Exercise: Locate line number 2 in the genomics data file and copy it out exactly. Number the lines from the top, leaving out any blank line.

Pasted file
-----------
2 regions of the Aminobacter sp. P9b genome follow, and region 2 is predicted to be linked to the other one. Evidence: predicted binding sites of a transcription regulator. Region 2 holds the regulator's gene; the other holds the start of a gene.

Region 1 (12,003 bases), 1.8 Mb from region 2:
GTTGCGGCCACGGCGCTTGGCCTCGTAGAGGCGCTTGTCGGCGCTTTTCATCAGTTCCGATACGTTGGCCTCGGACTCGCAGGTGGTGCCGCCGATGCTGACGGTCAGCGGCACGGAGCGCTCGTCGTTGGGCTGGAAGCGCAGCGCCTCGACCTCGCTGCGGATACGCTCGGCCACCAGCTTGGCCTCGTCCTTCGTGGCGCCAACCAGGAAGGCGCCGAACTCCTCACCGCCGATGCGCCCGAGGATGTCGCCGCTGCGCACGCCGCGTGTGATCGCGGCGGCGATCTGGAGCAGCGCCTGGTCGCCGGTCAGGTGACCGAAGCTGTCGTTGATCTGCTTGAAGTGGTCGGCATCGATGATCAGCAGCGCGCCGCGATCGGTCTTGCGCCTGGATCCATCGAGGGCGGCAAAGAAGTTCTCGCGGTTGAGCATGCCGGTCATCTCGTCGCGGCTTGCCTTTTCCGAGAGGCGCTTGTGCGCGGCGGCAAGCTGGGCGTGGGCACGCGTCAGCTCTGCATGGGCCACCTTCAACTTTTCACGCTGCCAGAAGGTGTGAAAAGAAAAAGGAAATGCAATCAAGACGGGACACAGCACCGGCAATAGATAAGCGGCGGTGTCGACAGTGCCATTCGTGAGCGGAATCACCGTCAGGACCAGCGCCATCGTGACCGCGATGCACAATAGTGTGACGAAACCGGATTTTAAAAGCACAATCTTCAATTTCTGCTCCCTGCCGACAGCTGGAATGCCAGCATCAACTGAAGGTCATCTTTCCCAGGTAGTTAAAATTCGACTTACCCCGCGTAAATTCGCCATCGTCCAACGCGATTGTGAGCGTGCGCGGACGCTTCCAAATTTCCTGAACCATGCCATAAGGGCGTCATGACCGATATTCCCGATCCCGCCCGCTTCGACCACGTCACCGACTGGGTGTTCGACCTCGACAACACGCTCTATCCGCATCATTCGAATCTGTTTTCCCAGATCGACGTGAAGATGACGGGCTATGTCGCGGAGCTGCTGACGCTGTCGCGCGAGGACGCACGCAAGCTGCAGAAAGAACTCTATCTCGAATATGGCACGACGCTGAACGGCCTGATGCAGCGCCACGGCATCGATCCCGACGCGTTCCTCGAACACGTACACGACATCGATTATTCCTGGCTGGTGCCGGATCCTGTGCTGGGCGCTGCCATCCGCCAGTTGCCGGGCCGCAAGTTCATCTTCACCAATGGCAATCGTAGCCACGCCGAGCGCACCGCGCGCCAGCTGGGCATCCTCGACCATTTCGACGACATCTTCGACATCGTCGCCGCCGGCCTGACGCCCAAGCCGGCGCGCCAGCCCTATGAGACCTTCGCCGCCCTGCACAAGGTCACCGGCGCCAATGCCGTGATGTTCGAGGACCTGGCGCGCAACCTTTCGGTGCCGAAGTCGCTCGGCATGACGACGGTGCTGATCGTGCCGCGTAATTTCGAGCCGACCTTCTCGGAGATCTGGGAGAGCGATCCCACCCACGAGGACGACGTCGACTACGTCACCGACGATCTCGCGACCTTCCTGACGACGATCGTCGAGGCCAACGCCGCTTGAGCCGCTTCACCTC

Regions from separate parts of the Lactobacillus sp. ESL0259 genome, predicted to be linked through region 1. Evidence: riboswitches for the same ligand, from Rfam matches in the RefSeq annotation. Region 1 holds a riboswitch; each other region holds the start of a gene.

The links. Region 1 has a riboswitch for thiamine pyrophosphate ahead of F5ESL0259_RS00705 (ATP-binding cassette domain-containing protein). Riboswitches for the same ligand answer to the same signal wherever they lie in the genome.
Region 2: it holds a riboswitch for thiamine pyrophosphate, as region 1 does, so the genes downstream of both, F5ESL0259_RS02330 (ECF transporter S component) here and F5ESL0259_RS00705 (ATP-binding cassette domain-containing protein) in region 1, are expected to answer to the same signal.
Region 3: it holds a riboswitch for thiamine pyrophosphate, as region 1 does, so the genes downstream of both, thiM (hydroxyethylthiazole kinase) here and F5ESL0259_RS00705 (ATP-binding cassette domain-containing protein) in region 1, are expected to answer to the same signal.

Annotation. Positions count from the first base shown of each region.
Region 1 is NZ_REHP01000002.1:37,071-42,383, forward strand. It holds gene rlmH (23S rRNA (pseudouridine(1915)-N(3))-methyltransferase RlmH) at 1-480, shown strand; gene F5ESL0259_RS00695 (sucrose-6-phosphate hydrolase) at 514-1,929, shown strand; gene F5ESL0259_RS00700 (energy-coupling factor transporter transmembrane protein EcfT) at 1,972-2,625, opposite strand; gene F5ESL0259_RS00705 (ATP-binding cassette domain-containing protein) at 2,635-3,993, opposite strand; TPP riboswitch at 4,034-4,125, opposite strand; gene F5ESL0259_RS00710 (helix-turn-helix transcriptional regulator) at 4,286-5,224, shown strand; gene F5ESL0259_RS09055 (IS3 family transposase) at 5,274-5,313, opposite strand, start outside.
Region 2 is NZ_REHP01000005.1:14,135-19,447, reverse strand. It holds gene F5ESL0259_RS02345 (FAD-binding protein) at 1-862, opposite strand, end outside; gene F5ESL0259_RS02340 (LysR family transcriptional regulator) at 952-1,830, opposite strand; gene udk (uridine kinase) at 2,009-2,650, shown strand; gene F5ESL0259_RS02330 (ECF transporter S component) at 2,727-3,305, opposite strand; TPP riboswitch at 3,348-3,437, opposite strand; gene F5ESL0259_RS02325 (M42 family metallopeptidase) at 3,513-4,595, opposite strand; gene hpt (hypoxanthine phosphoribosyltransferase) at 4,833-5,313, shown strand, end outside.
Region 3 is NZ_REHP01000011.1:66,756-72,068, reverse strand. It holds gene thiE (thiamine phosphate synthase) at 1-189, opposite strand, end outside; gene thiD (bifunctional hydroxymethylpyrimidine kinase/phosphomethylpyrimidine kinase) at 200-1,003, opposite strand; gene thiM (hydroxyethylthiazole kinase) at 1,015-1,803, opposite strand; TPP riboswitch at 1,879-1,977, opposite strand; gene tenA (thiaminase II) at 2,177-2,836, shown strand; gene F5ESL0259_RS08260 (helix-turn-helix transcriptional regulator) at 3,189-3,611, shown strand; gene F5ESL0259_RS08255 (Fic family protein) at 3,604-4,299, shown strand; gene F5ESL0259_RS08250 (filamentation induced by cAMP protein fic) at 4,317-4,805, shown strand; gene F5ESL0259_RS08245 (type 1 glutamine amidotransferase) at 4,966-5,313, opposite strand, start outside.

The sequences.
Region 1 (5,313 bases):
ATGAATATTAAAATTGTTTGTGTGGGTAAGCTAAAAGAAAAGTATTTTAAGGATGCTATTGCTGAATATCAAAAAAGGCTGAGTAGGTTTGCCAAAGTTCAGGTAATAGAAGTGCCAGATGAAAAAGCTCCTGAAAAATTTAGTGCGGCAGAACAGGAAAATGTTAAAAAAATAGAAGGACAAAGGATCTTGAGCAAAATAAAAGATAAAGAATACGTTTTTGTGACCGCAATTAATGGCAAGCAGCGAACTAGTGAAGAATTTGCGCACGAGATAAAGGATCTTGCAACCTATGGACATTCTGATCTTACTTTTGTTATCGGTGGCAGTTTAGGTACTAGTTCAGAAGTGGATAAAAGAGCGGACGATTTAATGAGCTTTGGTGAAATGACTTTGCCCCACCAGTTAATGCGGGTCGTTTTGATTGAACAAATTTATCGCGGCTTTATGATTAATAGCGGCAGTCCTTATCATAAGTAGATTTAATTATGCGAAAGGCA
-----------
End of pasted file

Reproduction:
Region 1 (12,003 bases), 1.8 Mb from region 2: